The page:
August 27, 1987
IN RE MARRIAGE OF DIANE KATHLEEN FREDRICKSEN,
APPELLATE COURT OF ILLINOIS, SECOND DISTRICT
Petitioner-Appellee, and WILLIAM ROBERT FREDRICKSEN,
512 N.E.2d 1080, 159 Ill. App. 3d 743, 111 Ill. Dec. 539 1987.IL.1254
Appeal from the Circuit Court of Kane County; the Hon. Melvin E. Dunn, Judge, presiding.
JUSTICE REINHARD delivered the opinion of the court. LINDBERG, P.J., and UNVERZAGT, J., concur.
DECISION OF THE COURT DELIVERED BY THE HONORABLE JUDGE REINHARD
Following the judgment of dissolution of the marriage between Diane Kathleen Fredricksen (wife) and William Robert Fredricksen (husband), husband was found in contempt of court on September 11, 1986, for violating a previous order in the dissolution proceedings and was sentenced to the Kane County jail until he purged himself by paying $1,300 to his former wife for his default of a mortgage payment. Notice of appeal was filed by husband's attorney, Raymond T. Brasel, on October 14, 1986. Two issues are raised on appeal: (1) that the record fails to warrant a finding of indirect civil contempt, and (2) that the provision for purging the finding of contempt was improper.
Wife filed a motion to dismiss the appeal on the ground of mootness, attaching a death certificate for husband which discloses that he committed suicide on September 21, 1986. Attorney Brasel filed an objection to the motion to dismiss stating that the appeal survived husband's death because of the stigma attached to the finding of contempt and the assessment of the $1,300 as "purge money." We ordered that the motion and objection be taken with the case and, subsequently, directed attorney Brasel to respond to this court as to his authority to file a notice of appeal and a brief on behalf of husband where the record indicates that husband died before the notice of appeal was filed and no substitution of party for husband is of record. Brasel responded that he was authorized by husband prior to his death to appeal and no substitution of parties was undertaken because Brasel believed the appeal was properly in husband's name and in his interest.
Assuming that the finding of civil contempt and the imposition of the $1,300 purge money which was paid by husband to secure his release from jail is an action which does not abate the appeal upon husband's death (see Hannah v. People (1902), 198 Ill. 77, 82, 64 N.E. 776), the appropriate issue is whether husband's attorney may pursue this appeal in husband's name without substitution of a proper party.
Substitution of parties in civil actions in the circuit court is governed by section 2-1008 of the Civil Practice Law (Ill. Rev. Stat. 1985, ch. 110, par. 2-1008) which provides, in pertinent part, as follows:
"(b) Death. If a party to an action dies and the action is one which survives, the proper party or parties may be substituted by order of court upon motion. If a motion to substitute is not filed within 90 days after the death is suggested of record, the action may be dismissed as to the deceased party.
If the death of a party to a personal action is suggested of record and no petition for letters of office for his or her estate has been filed, the court, upon motion and after such notice to the party's heirs or legatees as the court directs, and without opening of an estate, may appoint a special administrator for the deceased party for the purpose of prosecuting or defending the action. If a legal representative is appointed for the estate before judgment is entered, and his or her appointment is suggested of record in the action, the court shall order that the representative be substituted for the special administrator.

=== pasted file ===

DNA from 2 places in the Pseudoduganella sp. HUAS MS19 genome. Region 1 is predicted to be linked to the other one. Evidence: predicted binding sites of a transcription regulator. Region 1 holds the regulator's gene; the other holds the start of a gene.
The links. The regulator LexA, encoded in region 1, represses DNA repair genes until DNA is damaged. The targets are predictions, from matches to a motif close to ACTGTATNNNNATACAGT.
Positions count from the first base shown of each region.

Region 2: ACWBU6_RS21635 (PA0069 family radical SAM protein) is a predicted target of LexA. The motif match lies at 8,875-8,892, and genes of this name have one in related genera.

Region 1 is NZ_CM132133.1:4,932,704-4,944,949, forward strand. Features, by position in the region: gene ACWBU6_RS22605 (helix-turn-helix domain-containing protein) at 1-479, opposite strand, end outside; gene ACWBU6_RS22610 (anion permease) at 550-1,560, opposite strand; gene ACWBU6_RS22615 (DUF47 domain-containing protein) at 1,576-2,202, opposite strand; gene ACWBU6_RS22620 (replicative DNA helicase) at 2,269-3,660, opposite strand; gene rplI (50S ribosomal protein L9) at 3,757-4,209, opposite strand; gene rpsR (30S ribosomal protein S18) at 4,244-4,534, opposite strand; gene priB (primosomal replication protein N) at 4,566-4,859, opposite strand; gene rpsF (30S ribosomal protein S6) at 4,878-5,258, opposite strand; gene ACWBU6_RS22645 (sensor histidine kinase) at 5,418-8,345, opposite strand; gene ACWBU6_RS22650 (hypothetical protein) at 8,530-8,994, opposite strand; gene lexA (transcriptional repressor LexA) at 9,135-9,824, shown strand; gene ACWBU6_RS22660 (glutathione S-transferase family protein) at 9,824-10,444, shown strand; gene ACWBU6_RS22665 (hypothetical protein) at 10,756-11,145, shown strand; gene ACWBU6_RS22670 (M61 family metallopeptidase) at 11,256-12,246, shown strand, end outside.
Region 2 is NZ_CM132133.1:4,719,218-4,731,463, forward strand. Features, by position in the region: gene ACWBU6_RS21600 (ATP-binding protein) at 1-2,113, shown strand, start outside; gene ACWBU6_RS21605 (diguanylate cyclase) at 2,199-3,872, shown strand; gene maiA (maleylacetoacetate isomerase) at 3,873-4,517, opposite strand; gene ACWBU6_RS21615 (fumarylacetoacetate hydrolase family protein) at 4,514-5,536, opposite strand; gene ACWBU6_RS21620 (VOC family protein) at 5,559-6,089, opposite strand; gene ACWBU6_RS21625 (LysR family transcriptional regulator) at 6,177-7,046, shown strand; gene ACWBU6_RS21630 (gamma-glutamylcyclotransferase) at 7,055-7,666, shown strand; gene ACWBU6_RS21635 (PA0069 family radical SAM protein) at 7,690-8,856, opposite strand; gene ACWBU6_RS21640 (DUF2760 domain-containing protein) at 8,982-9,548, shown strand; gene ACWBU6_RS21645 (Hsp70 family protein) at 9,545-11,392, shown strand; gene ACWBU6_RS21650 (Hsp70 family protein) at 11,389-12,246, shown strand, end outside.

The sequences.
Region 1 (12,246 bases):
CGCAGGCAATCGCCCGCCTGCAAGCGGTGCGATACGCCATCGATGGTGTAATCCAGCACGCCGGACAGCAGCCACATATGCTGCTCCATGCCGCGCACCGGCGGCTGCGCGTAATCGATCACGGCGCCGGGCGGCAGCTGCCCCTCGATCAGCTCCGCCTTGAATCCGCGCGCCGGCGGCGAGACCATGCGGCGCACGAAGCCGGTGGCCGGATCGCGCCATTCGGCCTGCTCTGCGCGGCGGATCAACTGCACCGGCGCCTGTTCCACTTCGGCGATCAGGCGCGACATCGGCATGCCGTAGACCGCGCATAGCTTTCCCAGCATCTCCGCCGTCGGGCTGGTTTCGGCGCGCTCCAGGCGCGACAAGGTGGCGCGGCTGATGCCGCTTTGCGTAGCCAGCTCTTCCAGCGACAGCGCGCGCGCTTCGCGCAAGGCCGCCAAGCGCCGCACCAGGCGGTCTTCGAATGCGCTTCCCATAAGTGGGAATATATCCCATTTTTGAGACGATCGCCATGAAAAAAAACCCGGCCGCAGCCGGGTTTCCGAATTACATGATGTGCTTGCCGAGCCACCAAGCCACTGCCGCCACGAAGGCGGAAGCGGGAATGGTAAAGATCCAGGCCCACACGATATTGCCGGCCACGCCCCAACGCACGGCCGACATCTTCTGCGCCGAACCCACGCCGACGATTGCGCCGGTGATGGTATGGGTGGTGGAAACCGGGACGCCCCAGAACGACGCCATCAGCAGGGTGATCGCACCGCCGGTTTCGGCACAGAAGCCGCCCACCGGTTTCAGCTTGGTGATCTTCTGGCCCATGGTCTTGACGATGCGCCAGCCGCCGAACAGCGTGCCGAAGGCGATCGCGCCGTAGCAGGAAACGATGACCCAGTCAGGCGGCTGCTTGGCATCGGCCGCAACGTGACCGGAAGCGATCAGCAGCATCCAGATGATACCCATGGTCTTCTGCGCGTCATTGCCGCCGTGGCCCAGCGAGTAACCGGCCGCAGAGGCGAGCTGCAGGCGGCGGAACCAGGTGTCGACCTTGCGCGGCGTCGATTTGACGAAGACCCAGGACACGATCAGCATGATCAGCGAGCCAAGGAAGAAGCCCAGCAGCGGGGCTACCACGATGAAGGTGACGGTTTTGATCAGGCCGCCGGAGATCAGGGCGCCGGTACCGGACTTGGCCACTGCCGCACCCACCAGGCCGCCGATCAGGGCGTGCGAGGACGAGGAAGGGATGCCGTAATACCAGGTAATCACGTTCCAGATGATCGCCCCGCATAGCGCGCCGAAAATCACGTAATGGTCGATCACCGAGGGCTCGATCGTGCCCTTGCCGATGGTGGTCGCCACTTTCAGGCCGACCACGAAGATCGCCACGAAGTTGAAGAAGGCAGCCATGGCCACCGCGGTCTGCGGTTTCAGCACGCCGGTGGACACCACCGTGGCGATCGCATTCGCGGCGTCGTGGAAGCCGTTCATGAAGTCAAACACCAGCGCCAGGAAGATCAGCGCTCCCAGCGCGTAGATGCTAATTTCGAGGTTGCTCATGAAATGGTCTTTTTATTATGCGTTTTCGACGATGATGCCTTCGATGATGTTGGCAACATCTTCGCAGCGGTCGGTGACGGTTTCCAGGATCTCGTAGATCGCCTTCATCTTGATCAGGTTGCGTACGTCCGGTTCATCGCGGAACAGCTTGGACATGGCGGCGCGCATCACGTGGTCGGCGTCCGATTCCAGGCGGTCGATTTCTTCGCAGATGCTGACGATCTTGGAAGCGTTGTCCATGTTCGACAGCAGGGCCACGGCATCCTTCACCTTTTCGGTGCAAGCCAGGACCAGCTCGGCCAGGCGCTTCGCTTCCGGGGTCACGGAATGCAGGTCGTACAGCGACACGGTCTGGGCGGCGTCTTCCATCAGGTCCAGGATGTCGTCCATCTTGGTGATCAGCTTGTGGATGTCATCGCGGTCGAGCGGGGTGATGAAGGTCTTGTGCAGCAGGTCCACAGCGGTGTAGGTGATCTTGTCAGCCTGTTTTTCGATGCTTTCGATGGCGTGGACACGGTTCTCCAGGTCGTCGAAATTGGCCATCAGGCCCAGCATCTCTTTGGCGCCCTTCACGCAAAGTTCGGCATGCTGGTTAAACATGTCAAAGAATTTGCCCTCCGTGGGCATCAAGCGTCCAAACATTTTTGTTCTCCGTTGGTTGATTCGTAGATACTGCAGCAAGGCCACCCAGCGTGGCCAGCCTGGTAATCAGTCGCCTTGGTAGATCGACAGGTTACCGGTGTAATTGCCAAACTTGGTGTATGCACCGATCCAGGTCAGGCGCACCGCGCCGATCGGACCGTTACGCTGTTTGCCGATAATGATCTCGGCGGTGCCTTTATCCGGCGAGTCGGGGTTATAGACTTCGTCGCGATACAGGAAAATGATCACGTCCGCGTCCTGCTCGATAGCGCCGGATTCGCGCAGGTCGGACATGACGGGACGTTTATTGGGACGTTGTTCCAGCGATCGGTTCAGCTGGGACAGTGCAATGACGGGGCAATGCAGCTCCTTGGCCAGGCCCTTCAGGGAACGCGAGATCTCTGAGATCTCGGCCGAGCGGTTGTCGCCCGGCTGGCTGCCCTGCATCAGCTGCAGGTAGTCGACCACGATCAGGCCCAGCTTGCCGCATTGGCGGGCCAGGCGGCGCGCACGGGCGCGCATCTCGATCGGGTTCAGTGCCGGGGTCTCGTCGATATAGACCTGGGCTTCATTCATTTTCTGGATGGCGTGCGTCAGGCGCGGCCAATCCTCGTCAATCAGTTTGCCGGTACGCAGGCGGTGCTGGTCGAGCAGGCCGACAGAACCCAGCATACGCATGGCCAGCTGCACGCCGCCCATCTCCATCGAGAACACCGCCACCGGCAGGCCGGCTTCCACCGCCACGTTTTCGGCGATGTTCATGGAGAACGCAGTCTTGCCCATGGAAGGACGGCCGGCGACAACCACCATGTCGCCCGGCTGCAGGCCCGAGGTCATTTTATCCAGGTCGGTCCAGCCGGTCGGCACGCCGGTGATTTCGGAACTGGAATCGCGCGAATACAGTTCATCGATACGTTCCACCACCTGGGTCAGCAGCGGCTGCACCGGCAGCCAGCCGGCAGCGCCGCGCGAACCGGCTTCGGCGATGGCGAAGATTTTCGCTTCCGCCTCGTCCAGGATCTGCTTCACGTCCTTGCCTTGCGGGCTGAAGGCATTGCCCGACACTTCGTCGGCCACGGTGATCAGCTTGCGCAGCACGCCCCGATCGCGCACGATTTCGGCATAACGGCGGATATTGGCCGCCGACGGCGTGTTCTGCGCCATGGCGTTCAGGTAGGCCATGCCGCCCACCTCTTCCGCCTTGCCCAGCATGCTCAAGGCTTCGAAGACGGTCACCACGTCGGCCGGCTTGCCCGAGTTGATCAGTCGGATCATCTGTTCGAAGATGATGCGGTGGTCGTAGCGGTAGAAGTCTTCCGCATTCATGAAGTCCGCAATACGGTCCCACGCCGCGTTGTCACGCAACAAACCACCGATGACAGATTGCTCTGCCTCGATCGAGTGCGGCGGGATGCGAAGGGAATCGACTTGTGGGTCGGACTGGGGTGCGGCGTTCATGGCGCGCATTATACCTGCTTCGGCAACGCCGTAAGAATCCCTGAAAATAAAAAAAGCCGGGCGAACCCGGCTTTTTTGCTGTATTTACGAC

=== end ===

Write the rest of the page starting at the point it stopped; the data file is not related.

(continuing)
If a judgment is entered or the action is settled in favor of the special administrator, he or she shall distribute the proceeds as provided by law, except that if proceeds in excess of $1,000 are distributable to a minor or person under legal disability, the court shall allow disbursements and fees to the special administrator and his or her attorney and the balance shall be administered and distributed under the supervision of the probate division of the court.
In the event of the death of a party in an action in which the right sought to be enforced survives only as to the remaining parties to the action, the action does not abate. The death shall be suggested of record and the action shall proceed in favor of or against the remaining parties.
No action brought for the use of another abates by reason of the death of the plaintiff whose name is used but may be maintained by the party for whose use it was brought in his or her own name upon suggesting the death of record and the entry of an order of substitution." Ill. Rev. Stat. 1985, ch. 110, par. 2-1008(b).
In all appeals in civil cases, the reviewing court may, in its discretion, and on such terms as it deems just pursuant to Supreme Court Rule 366(a)(2) (107 Ill. 2d R. 366(a)(2)) "allow substitution of parties by reason of . . . death."
Here, no motion for substitution of a proper party for husband following his death has been made in either the trial or reviewing court in accordance with the foregoing provisions. There is no authority for the deceased husband's attorney to proceed in this matter on his own under these circumstances. Generally, the relation of attorney and client is terminated by the death of the client, and, thereafter, authority of the attorney to represent the interests of a deceased client must come from the personal representatives of the decedent. (7 Am. Jur. 2d Attorneys at Law sec. 171 (1980); see Fountas v. Breed (1983), 118 Ill. App. 3d 669, 675, 455 N.E.2d 200; In re Estate of Richmond (1953), 1 Ill. App. 2d 310, 317-18, 117 N.E.2d 583.) Accordingly, this appeal is dismissed.
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